Category Archives: Disorders

What are We?

    I’m sure you’ve heard me say, or seen me write, that I’m Bipolar. Well today I want to tell you that I’m not Bipolar — I simply HAVE Bipolar II Disorder.

    Please join me in stopping defining yourself as your illness. I am Juliana, a writer, sister, aunt, niece, cousin, and friend…and oh, by the way, I happen to have a mood disorder; just as you are Jim, Suzy , or Brittany, who besides many abilities and relationships, also struggles with a mood, anxiety, or thought disorder.

    You see, it matters what we say to ourselves, and consequently, to the world. If I only define myself as my illness, I narrow my world immensely. I might buy in to many persons’ stereotypes as to what someone with my disorder is able or not able to do.

    For example, from the time I was diagnosed, I have not lost even one IQ point. Strange, huh? I’m just as intellectually “intact” as I’ve always been, but from the reactions of some people when they hear of my diagnosis, you might think I’ve become dimwitted, childish, or even hard-of-hearing.

    My point today is that, while fully owning the fact that you have a mental illness, and are receiving treatment for said illness, YOU ARE NOT YOUR ILLNESS. You are “fearfully & wonderfully made.”

    We are so much more than that one aspect of our being. Let us celebrate all aspects, as we would delight in the multiple facets of a beautiful diamond– because, indeed, we are all priceless jewels. Don’t ever forget that.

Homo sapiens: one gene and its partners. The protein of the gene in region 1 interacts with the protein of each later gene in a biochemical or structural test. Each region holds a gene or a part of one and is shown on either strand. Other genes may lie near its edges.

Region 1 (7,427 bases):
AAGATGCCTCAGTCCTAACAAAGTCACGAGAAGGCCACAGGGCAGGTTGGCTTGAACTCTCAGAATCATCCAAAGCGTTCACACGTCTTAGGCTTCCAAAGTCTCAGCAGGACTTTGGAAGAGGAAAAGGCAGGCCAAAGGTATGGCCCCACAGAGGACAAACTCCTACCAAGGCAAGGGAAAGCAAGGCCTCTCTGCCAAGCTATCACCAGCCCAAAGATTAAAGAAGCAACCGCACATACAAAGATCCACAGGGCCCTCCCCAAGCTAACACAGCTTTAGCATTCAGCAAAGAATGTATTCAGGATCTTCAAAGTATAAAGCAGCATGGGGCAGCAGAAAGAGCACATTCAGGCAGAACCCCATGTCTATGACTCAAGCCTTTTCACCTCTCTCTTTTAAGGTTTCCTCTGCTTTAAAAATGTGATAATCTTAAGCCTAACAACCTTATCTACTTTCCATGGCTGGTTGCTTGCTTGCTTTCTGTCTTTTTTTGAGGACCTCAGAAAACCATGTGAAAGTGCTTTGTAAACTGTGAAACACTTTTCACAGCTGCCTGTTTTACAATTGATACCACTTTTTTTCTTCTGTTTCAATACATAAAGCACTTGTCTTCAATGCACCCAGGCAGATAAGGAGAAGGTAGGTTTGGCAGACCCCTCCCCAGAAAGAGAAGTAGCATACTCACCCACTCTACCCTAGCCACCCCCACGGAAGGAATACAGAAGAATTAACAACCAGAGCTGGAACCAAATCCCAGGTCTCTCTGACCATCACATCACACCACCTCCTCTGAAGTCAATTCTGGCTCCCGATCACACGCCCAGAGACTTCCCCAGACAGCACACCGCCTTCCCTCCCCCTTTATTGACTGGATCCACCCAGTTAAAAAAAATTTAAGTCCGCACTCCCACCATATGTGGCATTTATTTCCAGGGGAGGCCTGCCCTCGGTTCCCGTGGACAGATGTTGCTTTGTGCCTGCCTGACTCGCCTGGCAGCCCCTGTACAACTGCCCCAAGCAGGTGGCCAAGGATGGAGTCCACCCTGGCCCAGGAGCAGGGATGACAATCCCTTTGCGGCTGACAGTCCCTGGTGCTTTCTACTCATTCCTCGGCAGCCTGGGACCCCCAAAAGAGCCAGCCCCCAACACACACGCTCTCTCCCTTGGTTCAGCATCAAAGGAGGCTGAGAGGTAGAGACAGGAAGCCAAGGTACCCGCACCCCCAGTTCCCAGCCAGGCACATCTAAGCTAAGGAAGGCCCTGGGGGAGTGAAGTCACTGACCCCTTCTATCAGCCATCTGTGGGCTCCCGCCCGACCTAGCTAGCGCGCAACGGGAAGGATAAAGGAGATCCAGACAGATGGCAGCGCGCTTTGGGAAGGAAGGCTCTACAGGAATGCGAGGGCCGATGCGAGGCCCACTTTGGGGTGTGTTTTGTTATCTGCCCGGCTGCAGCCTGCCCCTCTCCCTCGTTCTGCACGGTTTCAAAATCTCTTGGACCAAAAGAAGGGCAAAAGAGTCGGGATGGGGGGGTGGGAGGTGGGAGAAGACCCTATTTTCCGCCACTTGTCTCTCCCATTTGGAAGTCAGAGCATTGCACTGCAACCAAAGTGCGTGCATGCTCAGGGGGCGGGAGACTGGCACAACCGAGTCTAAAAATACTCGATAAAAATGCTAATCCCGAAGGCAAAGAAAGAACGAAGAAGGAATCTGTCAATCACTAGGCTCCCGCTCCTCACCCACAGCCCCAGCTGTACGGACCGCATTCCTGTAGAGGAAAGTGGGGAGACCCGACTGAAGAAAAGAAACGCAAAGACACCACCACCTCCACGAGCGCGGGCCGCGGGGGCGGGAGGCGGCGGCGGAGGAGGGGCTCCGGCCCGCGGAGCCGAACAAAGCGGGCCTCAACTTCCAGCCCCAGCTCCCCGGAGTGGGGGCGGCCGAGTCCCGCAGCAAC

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Filed under Bipolar Disorder, Depression, Disorders, healthy self esteem, Literary pieces, Mental disorder, Mental Health, Mental Health Reference, mental illness, Mood, social anxiety disorder, stigma of mental illness

We’re in Good Company

The stereotype of someone with Bipolar Disorder is often a very unstable person, who bounces between psychotic euphoria or hostility and suicidal depression.  Yes, there are persons like that, especially if they are not treating their illness.  I continue to stress that there is a continuum of severity between individuals, because like fingerprints, no two persons’ experience with Bipolar Disorder is exactly the same.  Having a diagnosis of Bipolar Disorder does not mean that one’s level of functioning has to stay subnormal, especially if one manages the disorder with the proper medications and therapy as needed.

Some of the best and brightest of people across the world, and throughout history, have struggled with Bipolar Disorder, yet have made a significant impact on the world of arts, sciences, politics, and philosophy.  Watch the following video to see a list of these famous/important people:

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Filed under Articles and Research, Bipolar Disorder, Disorders, Health, Major depressive disorder, Mental disorder, Mental Health, Mental Health Reference, Mood